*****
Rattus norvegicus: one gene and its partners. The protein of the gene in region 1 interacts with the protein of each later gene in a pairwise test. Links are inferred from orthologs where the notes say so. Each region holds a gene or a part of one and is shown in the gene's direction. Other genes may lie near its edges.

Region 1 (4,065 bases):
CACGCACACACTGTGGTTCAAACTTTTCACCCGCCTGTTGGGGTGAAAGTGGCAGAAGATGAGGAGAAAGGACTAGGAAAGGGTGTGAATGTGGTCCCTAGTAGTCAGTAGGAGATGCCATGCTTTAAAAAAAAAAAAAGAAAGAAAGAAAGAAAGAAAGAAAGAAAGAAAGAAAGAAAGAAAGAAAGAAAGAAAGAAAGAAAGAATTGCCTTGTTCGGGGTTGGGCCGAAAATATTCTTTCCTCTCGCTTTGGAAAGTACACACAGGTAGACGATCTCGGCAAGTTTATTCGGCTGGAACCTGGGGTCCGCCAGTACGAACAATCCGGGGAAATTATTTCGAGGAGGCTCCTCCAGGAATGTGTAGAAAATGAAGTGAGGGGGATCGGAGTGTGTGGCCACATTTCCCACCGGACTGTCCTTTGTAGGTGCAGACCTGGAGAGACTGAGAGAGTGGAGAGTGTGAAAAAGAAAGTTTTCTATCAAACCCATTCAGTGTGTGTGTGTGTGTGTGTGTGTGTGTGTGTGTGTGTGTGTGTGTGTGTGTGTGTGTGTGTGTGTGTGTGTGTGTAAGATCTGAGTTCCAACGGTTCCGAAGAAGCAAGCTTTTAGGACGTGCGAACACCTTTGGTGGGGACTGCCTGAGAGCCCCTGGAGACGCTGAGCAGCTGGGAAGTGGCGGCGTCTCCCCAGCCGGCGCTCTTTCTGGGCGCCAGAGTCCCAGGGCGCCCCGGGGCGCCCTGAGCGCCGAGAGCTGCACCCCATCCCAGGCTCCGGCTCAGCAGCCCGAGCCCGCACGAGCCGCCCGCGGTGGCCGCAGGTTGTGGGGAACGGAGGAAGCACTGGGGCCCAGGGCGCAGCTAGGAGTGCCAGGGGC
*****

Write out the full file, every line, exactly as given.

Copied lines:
Rattus norvegicus: one gene and its partners. The protein of the gene in region 1 interacts with the protein of each later gene in a pairwise test. Links are inferred from orthologs where the notes say so. Each region holds a gene or a part of one and is shown in the gene's direction. Other genes may lie near its edges.

Region 1 (4,065 bases):
CACGCACACACTGTGGTTCAAACTTTTCACCCGCCTGTTGGGGTGAAAGTGGCAGAAGATGAGGAGAAAGGACTAGGAAAGGGTGTGAATGTGGTCCCTAGTAGTCAGTAGGAGATGCCATGCTTTAAAAAAAAAAAAAGAAAGAAAGAAAGAAAGAAAGAAAGAAAGAAAGAAAGAAAGAAAGAAAGAAAGAAAGAAAGAAAGAATTGCCTTGTTCGGGGTTGGGCCGAAAATATTCTTTCCTCTCGCTTTGGAAAGTACACACAGGTAGACGATCTCGGCAAGTTTATTCGGCTGGAACCTGGGGTCCGCCAGTACGAACAATCCGGGGAAATTATTTCGAGGAGGCTCCTCCAGGAATGTGTAGAAAATGAAGTGAGGGGGATCGGAGTGTGTGGCCACATTTCCCACCGGACTGTCCTTTGTAGGTGCAGACCTGGAGAGACTGAGAGAGTGGAGAGTGTGAAAAAGAAAGTTTTCTATCAAACCCATTCAGTGTGTGTGTGTGTGTGTGTGTGTGTGTGTGTGTGTGTGTGTGTGTGTGTGTGTGTGTGTGTGTGTGTGTGTGTGTAAGATCTGAGTTCCAACGGTTCCGAAGAAGCAAGCTTTTAGGACGTGCGAACACCTTTGGTGGGGACTGCCTGAGAGCCCCTGGAGACGCTGAGCAGCTGGGAAGTGGCGGCGTCTCCCCAGCCGGCGCTCTTTCTGGGCGCCAGAGTCCCAGGGCGCCCCGGGGCGCCCTGAGCGCCGAGAGCTGCACCCCATCCCAGGCTCCGGCTCAGCAGCCCGAGCCCGCACGAGCCGCCCGCGGTGGCCGCAGGTTGTGGGGAACGGAGGAAGCACTGGGGCCCAGGGCGCAGCTAGGAGTGCCAGGGGC